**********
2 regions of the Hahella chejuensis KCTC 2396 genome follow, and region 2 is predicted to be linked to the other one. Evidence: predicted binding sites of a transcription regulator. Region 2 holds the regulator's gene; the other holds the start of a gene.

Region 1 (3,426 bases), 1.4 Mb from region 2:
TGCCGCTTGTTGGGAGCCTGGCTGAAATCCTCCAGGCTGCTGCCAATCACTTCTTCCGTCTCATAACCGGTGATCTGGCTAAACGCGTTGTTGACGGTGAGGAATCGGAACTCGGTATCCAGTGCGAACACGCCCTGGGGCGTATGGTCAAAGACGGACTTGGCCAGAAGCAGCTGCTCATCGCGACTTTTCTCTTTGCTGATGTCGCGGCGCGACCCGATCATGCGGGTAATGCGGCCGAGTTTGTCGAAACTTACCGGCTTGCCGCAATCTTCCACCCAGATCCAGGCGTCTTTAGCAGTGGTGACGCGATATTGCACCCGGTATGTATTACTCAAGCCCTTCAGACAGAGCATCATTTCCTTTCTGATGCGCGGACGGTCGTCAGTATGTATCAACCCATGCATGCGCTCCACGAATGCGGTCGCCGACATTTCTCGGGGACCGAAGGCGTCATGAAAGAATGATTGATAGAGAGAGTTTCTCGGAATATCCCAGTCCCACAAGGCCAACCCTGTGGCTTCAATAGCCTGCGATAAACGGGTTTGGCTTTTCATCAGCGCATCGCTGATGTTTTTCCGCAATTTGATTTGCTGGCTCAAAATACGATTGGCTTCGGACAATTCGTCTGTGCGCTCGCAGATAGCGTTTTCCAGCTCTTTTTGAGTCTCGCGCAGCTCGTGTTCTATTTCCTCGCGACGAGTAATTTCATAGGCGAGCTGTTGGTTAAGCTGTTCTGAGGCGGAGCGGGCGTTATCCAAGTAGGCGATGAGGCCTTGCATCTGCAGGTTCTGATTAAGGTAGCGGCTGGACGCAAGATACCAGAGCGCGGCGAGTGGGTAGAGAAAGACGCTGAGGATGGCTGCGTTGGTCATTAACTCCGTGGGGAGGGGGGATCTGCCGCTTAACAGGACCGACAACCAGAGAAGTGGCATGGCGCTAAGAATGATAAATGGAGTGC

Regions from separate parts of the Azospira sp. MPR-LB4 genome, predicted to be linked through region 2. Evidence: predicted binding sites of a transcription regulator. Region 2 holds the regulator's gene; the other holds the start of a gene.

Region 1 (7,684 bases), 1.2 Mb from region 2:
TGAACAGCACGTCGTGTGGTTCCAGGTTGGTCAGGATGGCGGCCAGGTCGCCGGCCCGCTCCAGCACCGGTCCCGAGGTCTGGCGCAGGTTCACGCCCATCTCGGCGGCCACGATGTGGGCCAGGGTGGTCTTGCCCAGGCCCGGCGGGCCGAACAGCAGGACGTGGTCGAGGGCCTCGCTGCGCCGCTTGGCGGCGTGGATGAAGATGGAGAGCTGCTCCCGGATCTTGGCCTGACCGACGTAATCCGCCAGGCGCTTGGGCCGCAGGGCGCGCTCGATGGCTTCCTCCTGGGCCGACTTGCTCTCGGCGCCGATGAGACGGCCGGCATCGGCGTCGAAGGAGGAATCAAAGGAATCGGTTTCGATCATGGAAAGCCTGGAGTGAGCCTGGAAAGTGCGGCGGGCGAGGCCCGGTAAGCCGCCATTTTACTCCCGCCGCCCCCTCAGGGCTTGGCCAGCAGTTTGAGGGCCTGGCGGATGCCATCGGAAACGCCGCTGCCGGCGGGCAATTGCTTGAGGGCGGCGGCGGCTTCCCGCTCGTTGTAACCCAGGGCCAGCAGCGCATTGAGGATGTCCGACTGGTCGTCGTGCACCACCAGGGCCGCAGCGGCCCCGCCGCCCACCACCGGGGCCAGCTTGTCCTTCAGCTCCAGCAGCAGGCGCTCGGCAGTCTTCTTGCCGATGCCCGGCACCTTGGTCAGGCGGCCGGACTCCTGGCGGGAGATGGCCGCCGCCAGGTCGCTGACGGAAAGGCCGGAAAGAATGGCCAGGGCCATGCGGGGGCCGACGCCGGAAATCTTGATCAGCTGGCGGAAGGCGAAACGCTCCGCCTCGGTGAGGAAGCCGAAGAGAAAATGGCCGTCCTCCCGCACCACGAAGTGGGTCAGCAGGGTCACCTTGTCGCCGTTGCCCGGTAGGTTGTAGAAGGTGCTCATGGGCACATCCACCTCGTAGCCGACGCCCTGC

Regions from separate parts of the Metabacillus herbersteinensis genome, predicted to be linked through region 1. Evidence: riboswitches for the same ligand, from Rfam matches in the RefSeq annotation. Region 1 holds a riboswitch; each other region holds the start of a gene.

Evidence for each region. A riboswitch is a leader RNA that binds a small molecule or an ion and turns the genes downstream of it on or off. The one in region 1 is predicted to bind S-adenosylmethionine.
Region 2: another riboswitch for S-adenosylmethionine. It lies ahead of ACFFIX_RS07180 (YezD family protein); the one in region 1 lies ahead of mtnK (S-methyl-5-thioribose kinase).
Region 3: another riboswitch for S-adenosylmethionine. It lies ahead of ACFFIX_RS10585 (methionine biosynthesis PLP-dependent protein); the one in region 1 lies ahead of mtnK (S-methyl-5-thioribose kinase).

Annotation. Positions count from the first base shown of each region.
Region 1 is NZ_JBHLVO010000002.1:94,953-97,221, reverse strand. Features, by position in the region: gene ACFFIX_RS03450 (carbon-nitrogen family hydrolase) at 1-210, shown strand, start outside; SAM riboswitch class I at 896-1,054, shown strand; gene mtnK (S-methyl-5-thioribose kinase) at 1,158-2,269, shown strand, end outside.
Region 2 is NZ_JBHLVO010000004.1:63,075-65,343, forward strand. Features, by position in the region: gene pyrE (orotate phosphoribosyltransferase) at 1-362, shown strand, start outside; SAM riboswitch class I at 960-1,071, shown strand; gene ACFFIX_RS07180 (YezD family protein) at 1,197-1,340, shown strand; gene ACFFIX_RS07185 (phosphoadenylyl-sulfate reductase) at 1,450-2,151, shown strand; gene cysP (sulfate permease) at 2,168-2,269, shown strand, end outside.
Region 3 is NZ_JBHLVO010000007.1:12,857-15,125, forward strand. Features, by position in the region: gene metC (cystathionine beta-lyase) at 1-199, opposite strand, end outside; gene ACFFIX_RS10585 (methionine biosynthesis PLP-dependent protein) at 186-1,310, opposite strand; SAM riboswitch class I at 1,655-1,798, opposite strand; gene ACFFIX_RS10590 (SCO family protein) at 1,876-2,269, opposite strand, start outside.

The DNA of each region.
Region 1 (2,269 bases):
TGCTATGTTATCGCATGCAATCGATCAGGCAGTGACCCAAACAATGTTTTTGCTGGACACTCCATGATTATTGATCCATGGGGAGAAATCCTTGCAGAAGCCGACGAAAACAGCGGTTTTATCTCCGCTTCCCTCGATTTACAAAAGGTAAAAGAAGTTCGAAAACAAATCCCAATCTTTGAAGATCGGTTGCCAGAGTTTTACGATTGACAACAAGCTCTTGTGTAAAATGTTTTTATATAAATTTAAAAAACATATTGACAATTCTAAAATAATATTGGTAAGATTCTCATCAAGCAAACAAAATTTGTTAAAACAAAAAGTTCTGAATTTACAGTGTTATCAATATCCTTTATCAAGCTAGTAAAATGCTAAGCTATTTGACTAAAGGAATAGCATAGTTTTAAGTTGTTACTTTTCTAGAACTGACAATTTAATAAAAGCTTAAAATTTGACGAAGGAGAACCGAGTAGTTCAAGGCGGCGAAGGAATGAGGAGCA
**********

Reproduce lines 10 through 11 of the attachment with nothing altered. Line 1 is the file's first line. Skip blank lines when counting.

Region 3: another riboswitch for S-adenosylmethionine. It lies ahead of ACFFIX_RS10585 (methionine biosynthesis PLP-dependent protein); the one in region 1 lies ahead of mtnK (S-methyl-5-thioribose kinase).

Annotation. Positions count from the first base shown of each region.